Government proposals to pilot a public defender system in Scotland have been condemned by Scottish lawyers who say they will create "a clear and present danger" of miscarriages of justice.
In its response to a white paper by Scottish Secretary Michael Forsyth proposing a pilot public defender scheme, the Law Society of Scotland says it would be "against natural justice and the right of the accused to appoint the lawyer of his choice".
The White Paper on criminal justice in Scotland, Crime and Punishment, was published in June. Under the proposed pilot scheme, the accused in some criminal cases would be advised and represented by a lawyer employed by the public sector. The pilot would run in one or two urban areas for at least a year and the Scots Legal Aid Board would probably have powers to require that clients use the public defender.
The scheme, which would require primary legislation to be set up, is suggested as a way of establishing benchmarks for the cost of legal aid in summary criminal cases.
Similar schemes operate in the US where, said the Law Society of Scotland, underfunding of the system was reaching crisis point with cases not being fully investigated or defended.
Society president, Grant McCulloch, said: "There is a clear and present danger of innocent people going to jail as public defenders are so overworked."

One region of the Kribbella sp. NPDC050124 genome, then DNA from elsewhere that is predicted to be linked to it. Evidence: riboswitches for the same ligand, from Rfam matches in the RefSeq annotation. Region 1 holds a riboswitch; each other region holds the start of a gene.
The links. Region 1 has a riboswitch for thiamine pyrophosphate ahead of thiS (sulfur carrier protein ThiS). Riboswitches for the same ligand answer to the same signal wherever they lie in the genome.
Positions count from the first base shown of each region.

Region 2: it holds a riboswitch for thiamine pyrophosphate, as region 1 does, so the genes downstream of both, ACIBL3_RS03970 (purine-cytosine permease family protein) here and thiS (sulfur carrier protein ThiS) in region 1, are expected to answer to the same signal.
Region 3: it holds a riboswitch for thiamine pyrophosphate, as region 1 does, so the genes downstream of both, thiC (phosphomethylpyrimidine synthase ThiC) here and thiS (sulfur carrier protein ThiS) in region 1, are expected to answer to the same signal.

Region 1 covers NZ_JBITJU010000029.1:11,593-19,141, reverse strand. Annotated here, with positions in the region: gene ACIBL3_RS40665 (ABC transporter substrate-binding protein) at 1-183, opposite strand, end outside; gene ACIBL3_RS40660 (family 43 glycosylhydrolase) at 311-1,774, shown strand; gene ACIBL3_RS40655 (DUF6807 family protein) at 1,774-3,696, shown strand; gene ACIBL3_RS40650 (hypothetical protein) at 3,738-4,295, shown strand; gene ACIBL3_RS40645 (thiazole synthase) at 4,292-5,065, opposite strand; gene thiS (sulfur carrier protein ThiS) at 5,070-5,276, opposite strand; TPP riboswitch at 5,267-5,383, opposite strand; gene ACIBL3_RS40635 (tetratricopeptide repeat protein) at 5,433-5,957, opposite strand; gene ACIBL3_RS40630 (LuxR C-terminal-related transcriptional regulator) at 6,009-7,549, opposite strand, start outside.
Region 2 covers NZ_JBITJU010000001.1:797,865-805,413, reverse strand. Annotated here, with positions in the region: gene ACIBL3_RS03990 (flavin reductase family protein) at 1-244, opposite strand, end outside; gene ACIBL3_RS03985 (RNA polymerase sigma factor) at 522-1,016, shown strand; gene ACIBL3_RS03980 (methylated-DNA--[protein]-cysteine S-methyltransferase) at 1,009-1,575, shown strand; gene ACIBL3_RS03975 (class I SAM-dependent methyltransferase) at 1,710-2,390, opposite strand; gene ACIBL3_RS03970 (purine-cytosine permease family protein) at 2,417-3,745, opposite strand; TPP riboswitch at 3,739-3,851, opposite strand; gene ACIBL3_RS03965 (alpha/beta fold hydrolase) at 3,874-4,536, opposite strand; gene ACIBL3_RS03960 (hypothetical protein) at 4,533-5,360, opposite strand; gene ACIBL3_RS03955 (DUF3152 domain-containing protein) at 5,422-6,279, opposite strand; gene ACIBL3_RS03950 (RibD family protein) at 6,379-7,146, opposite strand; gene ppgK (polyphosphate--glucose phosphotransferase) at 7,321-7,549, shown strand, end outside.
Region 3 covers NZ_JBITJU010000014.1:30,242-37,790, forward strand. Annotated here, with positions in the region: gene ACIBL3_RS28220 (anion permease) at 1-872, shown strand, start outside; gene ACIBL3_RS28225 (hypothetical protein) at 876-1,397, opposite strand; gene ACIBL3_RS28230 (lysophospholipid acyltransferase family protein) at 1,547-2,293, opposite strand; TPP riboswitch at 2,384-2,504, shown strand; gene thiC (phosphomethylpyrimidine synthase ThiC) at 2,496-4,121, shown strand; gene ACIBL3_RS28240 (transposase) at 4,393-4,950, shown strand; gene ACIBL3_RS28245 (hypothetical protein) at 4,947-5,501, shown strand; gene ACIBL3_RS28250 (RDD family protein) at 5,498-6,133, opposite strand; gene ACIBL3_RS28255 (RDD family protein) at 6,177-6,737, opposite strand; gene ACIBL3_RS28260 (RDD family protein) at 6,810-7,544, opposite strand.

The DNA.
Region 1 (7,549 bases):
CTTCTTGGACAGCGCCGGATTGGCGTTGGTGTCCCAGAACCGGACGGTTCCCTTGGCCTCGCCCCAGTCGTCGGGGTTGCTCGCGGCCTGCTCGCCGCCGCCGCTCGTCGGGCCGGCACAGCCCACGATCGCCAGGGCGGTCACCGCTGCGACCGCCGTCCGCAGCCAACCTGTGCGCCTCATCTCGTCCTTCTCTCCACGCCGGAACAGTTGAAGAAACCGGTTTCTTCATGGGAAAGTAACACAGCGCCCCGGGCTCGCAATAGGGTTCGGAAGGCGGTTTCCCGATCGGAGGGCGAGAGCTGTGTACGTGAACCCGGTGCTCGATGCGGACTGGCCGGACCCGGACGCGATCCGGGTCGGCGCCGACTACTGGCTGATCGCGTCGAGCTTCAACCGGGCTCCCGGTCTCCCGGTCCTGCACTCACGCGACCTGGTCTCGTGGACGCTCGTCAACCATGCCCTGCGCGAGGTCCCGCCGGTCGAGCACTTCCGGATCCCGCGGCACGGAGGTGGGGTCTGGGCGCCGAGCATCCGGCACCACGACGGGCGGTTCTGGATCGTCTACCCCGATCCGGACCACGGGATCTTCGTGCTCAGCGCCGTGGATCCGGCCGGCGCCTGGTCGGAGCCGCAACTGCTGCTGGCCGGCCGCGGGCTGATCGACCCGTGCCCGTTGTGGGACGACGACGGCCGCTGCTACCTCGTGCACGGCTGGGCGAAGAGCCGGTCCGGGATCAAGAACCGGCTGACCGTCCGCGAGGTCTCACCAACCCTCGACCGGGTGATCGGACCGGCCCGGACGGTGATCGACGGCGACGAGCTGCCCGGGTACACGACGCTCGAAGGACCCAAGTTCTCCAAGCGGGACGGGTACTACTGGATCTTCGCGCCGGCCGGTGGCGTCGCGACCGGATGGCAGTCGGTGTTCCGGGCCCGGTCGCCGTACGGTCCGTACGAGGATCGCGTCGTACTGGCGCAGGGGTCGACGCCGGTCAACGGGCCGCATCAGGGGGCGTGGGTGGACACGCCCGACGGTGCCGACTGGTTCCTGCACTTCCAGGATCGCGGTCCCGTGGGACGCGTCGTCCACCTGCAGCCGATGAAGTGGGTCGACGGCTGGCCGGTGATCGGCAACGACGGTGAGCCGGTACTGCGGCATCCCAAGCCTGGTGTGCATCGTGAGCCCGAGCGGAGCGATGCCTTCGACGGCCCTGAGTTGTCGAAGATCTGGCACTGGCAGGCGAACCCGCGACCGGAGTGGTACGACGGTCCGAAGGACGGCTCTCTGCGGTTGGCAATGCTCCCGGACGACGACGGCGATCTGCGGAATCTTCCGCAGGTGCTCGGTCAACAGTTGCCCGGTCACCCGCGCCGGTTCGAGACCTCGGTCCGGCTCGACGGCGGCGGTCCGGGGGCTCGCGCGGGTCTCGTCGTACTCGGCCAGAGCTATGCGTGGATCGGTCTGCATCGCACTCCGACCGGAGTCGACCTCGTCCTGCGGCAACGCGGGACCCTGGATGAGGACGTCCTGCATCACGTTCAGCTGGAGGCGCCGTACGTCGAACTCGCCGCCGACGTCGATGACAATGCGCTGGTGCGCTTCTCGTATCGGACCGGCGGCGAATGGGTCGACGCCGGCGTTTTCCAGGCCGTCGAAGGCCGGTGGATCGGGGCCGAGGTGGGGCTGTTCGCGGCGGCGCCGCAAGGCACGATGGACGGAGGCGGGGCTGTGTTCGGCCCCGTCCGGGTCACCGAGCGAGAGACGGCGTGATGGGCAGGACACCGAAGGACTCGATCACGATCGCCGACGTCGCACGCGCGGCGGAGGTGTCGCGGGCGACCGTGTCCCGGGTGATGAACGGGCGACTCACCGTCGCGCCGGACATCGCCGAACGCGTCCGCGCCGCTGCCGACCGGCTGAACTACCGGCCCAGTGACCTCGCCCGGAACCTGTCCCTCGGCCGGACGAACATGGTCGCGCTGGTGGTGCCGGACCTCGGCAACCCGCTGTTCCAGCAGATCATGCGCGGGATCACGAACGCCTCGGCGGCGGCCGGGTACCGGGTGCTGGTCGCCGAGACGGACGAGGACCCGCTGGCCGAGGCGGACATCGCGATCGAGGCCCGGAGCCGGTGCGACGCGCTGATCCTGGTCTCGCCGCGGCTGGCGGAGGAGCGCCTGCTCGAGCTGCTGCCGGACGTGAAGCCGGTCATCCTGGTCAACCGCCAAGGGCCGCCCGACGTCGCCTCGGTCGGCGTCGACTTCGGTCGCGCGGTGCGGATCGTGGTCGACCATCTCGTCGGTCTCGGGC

The society fears most cases would be disposed of by a guilty plea without trial. It believes a public defender system would not be seen as independent and would not attract lawyers of the right calibre.
But Richard Scott, chief executive of the Scottish LAB, said the society was putting its members' interests ahead of the interests of the public. He said: "[It] is taking a very defensive attitude. It is protecting the interests of its own private practitioner members who are making considerable amounts of money out of the current system."
Scott believes a public defender system would be more cost-effective. If implemented, he expects the system to deal with about 30 per cent of criminal cases and for the accused to have a choice of whether to use the public defender or not.
Roger Smith, director of the Legal Action Group, said: "A public defender system is beginning to be talked about in England and Wales as something to be considered."